Nutritional Pearls: Does Eating Nuts Affect All-Cause Mortality?
Adam, a 36-year-old overweight man, has been struggling with his weight for many years. He is particularly concerned about his difficulty with giving up salty, crunchy snacks like chips and crackers, which he eats regularly. He asks if there is anything you can suggest that may help him to improve his health, without giving up salty snacks altogether.
How do you advise your patient?
What is the correct answer?
(Answer and discussion on next page)
Dr. Gourmet is the definitive health and nutrition web resource for both physicians and patients. Resources include special diets for coumadin users, patients with GERD/acid reflux, celiac disease, type 2 diabetes, low sodium diets (1500 mg/d), and lactose intolerance.
Timothy S. Harlan, MD, is a board-certified internist and professional chef who translates the Mediterranean diet for the American kitchen. He is an associate clinical professor of medicine and executive director of The Goldring Center for Culinary Medicine at Tulane University in New Orleans. Dr Harlan is the 2014 co-chair and keynote speaker at the Cardiometabolic Risk Summit in Las Vegas, October 10-12.
Answer: Salted nuts contain no more, and often less sodium than other, highly processed snack foods.
I have been saying to patients for years that I would prefer that they eat nuts over other salty/savory snacks such as chips and crackers. While salted nuts are salty, they generally contain no more sodium (and often less) than highly processed snack foods.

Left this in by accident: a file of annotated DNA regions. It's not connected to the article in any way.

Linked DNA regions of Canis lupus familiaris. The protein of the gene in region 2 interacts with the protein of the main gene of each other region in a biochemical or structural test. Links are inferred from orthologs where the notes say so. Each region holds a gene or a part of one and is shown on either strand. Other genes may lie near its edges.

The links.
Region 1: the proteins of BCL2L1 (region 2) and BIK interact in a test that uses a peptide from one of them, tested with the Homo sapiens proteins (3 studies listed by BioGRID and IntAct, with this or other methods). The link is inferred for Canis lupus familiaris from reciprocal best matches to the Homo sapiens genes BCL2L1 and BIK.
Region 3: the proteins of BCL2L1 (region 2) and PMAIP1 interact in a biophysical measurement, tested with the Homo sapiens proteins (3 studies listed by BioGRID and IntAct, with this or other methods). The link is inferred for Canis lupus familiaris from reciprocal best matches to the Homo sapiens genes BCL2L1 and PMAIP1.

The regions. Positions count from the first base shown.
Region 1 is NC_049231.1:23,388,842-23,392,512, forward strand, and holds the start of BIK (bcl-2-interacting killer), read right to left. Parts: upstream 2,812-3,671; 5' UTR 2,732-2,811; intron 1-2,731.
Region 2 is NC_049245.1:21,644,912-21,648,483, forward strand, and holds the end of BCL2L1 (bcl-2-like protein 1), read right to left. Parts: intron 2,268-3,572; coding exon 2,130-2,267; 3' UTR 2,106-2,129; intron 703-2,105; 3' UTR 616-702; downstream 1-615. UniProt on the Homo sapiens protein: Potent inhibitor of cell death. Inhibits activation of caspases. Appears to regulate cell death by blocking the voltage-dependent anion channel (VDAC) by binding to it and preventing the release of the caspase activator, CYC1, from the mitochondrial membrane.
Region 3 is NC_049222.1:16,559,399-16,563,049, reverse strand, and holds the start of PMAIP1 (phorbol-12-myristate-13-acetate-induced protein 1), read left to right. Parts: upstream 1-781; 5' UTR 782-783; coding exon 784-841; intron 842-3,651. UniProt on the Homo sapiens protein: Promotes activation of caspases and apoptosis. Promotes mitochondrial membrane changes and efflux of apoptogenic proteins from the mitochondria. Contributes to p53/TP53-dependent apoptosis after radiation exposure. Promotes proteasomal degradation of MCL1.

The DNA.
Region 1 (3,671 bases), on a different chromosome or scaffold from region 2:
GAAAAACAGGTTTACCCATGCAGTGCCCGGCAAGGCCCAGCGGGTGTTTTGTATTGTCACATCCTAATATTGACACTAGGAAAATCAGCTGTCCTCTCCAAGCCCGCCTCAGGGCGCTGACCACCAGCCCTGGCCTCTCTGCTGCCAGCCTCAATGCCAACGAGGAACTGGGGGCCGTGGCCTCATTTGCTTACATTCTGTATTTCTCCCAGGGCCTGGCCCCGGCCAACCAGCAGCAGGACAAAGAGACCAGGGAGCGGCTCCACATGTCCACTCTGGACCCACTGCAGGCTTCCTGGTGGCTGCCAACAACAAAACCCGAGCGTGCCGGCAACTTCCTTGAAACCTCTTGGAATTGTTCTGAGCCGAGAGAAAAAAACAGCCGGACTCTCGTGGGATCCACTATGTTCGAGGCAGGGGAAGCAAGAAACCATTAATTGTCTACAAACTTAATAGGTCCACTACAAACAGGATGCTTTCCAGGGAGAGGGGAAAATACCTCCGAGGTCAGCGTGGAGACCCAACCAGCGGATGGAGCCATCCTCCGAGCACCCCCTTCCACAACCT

There is also good evidence that nuts help reduce the risk of type 2 diabetes, and, more broadly, they've also been associated with a reduced risk of death from cardiovascular disease.
Could Eating Nuts Lower Mortality Risk?
Can Olive Oil and Nuts Reverse Metabolic Syndrome?
Scientists from multiple institutions in Massachusetts, from Harvard to the VA in Boston, used data collected through The Physician's Health Study, a large-scale, long-term trial of the effects of aspirin and beta-carotene on the risk of cancers or cardiovascular disease in over 20,000 male physicians. The study includes detailed dietary, health, and lifestyle questionnaires gathered on a yearly basis for nearly 10 years.
The researchers analyzed the peanut and tree nut intake of the physicians in the study and compared the intake of those who died from any cause with those who did not. As part of their analysis, the scientists took into account such variables as body mass index, physical activity levels, smoking status, fruit and vegetable intake, estimated amounts of saturated fat in the diet, and whether the participants had high blood pressure or diabetes.
They found that those participants who ate 5 or more 1-ounce servings of nuts per week were 26% less likely to die from any cause, including cardiovascular disease, cancer, or stroke. That's huge! Even more interesting is that those who reported eating between 1 and 4 servings per week reduced their risk of death by about 15%.
What’s the “Take Home”?
Once again, this is an observational study, so this data does not necessarily prove that nuts are the reason people were less likely to die from any cause. That said, the researchers were careful to take into account many variables that are likely to have an effect on one's health and risk of death from various causes. Add this study to the pile of existing research saying "eat nuts!"
1. Hshieh TT, Petrone AB Gaziano JM, Djousse L. Am J Clin Nutr. 2015;101:407-12.
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